02 August 2018

Tiara Thursday: Queen Margrethe’s Tiaras

Programming Note: As summer slows down, so does the blog. We'll be back on Monday.

As demonstrated in this week’s Tidbits post, Queen Margrethe is one of the most creative royals around. She selects and wears her jewels in creative ways, too, and she has a host of tiaras to play with. (As always, click the tiara name for more.)

Part of the Danish crown jewels, this tiara (and parure) is borrowed from public display at Rosenborg Castle when Queen Margrethe wants to use it. It’s only for use in Denmark and Margrethe has mainly stuck to using it for special events such as the New Year’s Court gala or big jubilee and birthday celebrations.

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I group the Danish emeralds and this tiara of dangling pearls and a diamond frame as Margrethe’s two “big gun” tiaras, based on how she uses them. This one appears at the aforementioned extra special occasions and also at events like state banquets with other monarchies.

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Because it comes apart in three pieces, the Floral Aigrette Tiara offers Queen Margrethe (and her hairdresser) ample opportunities for creativity. She usually wears the top piece in a more upright position and the two side pieces flat against her hair; at other times, she'll use just one or two pieces to adjust to the appropriate level of formality.

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The Baden Palmette's heart shapes have made it a natural choice for Queen Margrethe at a couple of royal weddings in addition to some state banquets and black tie tiara occasions.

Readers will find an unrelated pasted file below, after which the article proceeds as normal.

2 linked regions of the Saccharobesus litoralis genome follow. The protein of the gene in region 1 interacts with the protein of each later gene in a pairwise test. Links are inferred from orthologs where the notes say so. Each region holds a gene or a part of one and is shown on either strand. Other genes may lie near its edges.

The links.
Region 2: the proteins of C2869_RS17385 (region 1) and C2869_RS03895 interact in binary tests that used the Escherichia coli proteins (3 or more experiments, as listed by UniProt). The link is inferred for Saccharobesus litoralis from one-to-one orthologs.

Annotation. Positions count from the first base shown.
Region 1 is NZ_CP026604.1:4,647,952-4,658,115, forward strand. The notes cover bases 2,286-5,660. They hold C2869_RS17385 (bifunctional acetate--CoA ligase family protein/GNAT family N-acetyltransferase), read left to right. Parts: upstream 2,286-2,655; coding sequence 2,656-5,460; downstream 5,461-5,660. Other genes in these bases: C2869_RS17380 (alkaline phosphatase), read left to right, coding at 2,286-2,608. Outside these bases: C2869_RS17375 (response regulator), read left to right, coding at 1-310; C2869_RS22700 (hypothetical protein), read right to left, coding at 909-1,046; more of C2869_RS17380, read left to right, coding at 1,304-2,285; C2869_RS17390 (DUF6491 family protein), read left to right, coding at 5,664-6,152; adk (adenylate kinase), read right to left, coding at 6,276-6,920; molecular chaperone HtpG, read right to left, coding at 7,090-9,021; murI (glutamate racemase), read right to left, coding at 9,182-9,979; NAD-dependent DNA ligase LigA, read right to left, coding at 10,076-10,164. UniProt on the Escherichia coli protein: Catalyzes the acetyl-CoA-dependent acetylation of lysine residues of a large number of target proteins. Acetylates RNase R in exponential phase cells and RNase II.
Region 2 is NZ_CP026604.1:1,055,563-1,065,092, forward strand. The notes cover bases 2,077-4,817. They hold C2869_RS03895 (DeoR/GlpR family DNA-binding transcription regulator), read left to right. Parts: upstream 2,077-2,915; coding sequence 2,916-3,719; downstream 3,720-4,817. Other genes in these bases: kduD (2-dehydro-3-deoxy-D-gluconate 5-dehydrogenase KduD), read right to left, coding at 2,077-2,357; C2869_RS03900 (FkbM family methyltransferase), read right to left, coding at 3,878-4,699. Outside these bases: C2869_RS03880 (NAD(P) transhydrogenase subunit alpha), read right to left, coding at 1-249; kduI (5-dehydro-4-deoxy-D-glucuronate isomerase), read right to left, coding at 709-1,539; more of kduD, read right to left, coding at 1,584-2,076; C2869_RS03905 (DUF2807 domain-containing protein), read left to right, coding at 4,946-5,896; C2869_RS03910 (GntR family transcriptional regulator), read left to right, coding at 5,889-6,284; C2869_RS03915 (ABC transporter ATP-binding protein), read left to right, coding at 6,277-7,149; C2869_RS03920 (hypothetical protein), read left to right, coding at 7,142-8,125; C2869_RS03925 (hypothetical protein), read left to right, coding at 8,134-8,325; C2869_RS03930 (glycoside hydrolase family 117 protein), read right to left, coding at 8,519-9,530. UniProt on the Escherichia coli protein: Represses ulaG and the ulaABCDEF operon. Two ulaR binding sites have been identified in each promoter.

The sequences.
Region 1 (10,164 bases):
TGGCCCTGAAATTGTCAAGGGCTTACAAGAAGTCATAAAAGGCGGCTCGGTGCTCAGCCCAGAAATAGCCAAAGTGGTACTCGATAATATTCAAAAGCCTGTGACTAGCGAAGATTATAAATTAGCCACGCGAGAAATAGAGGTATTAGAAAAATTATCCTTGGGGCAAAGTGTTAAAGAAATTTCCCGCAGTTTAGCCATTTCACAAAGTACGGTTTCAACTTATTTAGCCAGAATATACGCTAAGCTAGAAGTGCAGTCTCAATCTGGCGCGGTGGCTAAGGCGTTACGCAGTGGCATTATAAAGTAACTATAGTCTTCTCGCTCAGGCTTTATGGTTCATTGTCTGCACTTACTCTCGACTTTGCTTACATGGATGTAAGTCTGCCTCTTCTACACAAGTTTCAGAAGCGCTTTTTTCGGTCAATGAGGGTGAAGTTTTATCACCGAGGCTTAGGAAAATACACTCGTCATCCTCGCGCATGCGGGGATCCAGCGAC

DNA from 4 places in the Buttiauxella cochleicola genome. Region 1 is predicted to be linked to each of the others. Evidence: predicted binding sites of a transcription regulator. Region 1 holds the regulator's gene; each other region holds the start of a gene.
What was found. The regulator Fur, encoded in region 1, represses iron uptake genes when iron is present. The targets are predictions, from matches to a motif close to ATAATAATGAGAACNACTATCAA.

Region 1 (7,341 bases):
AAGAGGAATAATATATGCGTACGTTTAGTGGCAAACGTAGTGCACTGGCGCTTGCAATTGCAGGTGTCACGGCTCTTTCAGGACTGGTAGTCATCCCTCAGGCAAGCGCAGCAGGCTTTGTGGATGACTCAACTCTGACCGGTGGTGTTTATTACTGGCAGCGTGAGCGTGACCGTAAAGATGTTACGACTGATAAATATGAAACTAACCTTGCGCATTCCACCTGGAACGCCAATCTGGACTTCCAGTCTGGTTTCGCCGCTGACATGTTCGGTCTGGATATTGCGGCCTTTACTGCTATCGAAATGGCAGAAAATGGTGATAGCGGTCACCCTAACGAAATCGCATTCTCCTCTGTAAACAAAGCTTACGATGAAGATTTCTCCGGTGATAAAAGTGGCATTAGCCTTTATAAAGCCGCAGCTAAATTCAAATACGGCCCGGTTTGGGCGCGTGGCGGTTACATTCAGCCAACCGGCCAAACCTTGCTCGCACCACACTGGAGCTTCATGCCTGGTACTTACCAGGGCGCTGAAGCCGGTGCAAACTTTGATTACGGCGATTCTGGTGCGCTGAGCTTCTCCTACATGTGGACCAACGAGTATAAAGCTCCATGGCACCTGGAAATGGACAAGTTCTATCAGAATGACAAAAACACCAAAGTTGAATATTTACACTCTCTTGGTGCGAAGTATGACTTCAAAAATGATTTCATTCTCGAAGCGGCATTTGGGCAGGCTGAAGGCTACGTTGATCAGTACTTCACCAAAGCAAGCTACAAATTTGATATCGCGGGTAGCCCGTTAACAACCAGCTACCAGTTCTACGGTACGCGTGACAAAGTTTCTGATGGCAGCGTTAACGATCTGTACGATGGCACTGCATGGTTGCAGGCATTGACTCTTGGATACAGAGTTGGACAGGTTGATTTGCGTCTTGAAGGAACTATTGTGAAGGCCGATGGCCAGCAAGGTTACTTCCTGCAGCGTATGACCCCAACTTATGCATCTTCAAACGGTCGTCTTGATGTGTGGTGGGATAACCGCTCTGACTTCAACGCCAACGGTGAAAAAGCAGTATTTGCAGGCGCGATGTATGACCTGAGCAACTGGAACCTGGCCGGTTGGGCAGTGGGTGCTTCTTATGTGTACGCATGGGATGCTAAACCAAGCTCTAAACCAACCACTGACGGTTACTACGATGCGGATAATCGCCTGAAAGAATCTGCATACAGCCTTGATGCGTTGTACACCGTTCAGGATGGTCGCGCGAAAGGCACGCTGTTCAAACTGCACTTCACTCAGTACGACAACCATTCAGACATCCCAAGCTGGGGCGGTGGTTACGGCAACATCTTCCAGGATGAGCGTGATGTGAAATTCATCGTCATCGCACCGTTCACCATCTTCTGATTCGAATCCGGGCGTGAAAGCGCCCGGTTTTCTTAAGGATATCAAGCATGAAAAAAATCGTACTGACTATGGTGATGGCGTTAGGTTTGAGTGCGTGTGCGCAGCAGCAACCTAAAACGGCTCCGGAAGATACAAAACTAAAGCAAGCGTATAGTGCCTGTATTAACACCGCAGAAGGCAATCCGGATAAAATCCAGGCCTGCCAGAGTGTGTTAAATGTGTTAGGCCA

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Margrethe has an eclectic mix of turquoise jewelry at her disposal, both older pieces that go with this petite bandeau and newer pieces she received as gifts from her late husband (the brooch, necklace, and earrings above are these gifts). This small tiara has come in handy for some of her less formal state banquet occasions.

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You can debate whether or not this falls in the tiara category, but no review of Queen Margrethe's headpieces would be complete without a mention of this...unique...item. It's perhaps the most Margrethe of all these pieces, since the Queen herself commissioned it from Danish artist Arje Griegst. The flowers can be worn individually as well.

Keld Navntoft/Kongehuset
This jubilee gift from Greenland, the newest tiara in the Queen's collection, is so perfectly suited to Margrethe's creative ways (see also: the Poppies above) that it's hard to imagine it worn by anyone else. It's still only been worn a few times.

New Zealand Governor-General Office
Before Princess Marie's Floral Tiara was, well, Princess Marie's, it was in Margrethe's jewel box (and before that, in Princess Dagmar's). It's hard to tell apart from the Floral Aigrette. Perhaps that's why it was chosen as the perfect piece to loan to her new daughter-in-law in 2008.

A former daughter-in-law was gifted Margrethe's 18th birthday tiara, and we still see it on Countess Alexandra when she attends big royal events.

One final tiara is also not in Margrethe's collection, yet it played a crucial part in her tiara-wearing history: the Khedive, worn on her wedding day, as has become the tradition for Queen Ingrid's female descendants. It now belongs to Queen Anne-Marie.

Which one do you like most on Queen Margrethe?